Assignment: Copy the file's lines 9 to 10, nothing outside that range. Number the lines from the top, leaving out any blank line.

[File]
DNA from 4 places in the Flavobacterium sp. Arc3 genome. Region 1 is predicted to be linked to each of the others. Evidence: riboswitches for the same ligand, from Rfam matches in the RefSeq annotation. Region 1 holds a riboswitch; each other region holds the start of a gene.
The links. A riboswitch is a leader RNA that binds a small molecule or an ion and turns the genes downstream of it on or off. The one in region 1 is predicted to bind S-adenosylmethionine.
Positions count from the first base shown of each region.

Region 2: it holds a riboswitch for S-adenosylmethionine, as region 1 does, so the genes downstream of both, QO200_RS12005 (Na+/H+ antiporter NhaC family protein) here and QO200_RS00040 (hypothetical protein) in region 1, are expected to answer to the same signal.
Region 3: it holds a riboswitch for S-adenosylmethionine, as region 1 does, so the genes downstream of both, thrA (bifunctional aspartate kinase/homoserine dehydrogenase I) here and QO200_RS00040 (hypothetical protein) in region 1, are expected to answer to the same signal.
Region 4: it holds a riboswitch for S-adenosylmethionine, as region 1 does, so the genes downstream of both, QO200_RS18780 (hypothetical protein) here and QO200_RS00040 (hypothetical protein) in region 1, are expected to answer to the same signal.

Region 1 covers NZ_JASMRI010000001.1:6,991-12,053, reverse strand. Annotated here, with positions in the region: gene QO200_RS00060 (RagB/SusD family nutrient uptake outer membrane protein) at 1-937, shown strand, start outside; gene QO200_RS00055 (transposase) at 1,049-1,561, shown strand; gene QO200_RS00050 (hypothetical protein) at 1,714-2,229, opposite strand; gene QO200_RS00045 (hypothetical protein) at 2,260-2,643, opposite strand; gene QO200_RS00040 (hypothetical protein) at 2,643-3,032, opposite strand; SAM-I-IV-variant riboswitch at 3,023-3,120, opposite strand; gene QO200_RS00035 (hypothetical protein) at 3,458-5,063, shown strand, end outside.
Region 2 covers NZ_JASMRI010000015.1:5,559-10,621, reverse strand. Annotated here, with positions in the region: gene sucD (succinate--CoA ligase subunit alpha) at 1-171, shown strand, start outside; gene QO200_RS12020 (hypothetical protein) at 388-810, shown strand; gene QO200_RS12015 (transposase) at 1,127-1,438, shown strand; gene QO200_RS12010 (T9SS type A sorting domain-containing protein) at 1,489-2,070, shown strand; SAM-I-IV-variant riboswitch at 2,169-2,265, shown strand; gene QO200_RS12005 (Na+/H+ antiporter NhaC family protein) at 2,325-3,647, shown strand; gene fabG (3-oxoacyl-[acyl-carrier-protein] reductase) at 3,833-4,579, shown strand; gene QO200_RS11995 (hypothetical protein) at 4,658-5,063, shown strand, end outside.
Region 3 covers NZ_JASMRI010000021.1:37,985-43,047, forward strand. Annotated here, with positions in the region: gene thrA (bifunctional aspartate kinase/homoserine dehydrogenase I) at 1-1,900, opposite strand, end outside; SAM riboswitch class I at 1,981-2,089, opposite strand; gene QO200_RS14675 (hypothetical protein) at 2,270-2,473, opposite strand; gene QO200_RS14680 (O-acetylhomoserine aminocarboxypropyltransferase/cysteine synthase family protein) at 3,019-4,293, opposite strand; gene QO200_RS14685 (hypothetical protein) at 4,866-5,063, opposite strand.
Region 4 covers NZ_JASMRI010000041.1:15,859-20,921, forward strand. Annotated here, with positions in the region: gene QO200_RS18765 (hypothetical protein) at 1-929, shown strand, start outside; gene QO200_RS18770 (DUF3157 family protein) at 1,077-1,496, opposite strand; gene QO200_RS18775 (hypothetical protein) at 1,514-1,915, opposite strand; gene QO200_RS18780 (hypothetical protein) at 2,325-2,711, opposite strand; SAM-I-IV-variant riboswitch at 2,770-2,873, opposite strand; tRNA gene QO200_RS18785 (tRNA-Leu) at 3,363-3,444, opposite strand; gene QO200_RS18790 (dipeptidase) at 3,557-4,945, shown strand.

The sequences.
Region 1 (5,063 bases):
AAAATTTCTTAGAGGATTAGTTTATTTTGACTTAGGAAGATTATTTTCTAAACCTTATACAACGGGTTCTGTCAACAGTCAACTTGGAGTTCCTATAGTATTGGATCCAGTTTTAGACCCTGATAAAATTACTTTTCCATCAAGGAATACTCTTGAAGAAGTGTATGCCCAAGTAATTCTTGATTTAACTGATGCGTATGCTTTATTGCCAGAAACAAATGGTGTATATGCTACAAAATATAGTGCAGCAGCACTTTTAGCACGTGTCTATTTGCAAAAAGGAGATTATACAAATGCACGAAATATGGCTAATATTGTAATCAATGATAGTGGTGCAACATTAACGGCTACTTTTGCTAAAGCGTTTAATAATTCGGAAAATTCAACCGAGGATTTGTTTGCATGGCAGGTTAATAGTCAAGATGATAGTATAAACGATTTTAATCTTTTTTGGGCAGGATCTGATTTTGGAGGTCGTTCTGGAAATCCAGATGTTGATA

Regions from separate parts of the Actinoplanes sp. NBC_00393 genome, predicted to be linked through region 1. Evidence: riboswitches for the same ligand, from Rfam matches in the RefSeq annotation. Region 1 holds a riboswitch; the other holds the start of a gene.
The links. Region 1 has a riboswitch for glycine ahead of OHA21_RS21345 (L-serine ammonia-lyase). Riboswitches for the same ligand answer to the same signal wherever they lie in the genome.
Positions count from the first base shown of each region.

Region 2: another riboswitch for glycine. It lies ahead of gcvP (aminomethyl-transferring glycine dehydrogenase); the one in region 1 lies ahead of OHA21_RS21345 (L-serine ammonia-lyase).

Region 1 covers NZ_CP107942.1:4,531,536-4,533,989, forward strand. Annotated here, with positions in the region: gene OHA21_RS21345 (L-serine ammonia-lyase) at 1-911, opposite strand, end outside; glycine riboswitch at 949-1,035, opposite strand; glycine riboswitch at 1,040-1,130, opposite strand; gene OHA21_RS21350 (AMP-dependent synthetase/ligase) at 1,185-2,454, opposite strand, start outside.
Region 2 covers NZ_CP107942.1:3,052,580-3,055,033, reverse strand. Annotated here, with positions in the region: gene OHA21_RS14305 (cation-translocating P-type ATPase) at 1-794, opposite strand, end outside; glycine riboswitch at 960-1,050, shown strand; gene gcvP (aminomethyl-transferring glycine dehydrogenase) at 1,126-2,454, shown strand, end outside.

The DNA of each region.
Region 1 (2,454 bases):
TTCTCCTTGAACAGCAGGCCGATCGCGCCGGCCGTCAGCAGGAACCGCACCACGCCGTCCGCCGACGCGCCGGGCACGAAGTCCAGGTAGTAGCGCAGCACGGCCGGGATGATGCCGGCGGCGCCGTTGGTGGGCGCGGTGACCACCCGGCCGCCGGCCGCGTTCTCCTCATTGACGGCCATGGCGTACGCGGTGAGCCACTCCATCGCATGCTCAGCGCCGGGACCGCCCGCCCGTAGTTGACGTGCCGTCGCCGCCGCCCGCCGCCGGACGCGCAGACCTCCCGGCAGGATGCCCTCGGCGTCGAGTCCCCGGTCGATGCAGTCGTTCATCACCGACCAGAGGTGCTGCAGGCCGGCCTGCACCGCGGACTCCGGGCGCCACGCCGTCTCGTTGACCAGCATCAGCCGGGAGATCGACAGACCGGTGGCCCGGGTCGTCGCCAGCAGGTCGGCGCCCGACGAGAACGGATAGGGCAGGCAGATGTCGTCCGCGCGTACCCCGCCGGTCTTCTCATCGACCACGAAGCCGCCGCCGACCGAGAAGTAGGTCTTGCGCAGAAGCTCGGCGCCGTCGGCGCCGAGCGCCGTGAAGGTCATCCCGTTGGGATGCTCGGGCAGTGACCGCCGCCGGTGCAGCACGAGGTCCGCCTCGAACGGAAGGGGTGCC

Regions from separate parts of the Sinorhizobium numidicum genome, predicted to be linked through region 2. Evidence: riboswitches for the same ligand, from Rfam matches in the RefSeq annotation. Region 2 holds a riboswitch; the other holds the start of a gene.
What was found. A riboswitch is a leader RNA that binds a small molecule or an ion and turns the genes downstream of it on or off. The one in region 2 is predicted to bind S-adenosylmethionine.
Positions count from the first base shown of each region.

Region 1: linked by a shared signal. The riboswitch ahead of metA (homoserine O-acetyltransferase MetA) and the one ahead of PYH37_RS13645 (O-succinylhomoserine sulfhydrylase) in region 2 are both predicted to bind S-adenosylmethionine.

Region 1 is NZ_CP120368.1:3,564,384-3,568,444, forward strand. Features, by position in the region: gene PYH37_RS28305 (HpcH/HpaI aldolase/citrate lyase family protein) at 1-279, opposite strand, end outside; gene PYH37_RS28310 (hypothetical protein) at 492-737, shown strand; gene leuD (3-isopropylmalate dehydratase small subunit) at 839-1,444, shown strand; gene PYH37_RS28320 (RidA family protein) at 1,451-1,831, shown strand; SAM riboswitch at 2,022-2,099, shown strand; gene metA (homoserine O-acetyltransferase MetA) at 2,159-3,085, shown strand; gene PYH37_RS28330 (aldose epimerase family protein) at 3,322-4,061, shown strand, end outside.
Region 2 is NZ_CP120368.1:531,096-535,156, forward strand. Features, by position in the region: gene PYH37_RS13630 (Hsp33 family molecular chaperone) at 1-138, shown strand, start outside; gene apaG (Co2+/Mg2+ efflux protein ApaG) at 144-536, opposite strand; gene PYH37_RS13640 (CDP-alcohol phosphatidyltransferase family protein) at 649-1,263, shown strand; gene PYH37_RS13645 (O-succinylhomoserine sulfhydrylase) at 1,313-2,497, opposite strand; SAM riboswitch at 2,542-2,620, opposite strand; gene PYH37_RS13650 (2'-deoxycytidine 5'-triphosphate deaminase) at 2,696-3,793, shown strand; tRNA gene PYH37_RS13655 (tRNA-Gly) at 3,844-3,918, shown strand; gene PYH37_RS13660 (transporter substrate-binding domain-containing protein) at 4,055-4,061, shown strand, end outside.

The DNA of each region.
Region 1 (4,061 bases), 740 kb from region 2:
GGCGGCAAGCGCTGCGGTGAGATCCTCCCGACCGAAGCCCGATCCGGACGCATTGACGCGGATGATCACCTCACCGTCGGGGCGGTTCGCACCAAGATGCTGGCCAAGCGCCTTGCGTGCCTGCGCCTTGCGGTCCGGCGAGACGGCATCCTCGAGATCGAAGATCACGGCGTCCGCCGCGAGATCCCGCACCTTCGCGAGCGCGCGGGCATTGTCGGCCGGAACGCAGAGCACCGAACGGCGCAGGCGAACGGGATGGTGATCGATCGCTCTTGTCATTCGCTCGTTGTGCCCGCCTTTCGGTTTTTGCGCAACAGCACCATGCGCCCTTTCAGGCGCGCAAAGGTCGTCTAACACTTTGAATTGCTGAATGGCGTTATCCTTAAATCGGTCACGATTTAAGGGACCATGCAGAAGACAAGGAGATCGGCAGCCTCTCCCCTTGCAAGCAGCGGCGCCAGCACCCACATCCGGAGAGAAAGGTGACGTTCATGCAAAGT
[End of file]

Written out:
Region 3 covers NZ_JASMRI010000021.1:37,985-43,047, forward strand. Annotated here, with positions in the region: gene thrA (bifunctional aspartate kinase/homoserine dehydrogenase I) at 1-1,900, opposite strand, end outside; SAM riboswitch class I at 1,981-2,089, opposite strand; gene QO200_RS14675 (hypothetical protein) at 2,270-2,473, opposite strand; gene QO200_RS14680 (O-acetylhomoserine aminocarboxypropyltransferase/cysteine synthase family protein) at 3,019-4,293, opposite strand; gene QO200_RS14685 (hypothetical protein) at 4,866-5,063, opposite strand.
Region 4 covers NZ_JASMRI010000041.1:15,859-20,921, forward strand. Annotated here, with positions in the region: gene QO200_RS18765 (hypothetical protein) at 1-929, shown strand, start outside; gene QO200_RS18770 (DUF3157 family protein) at 1,077-1,496, opposite strand; gene QO200_RS18775 (hypothetical protein) at 1,514-1,915, opposite strand; gene QO200_RS18780 (hypothetical protein) at 2,325-2,711, opposite strand; SAM-I-IV-variant riboswitch at 2,770-2,873, opposite strand; tRNA gene QO200_RS18785 (tRNA-Leu) at 3,363-3,444, opposite strand; gene QO200_RS18790 (dipeptidase) at 3,557-4,945, shown strand.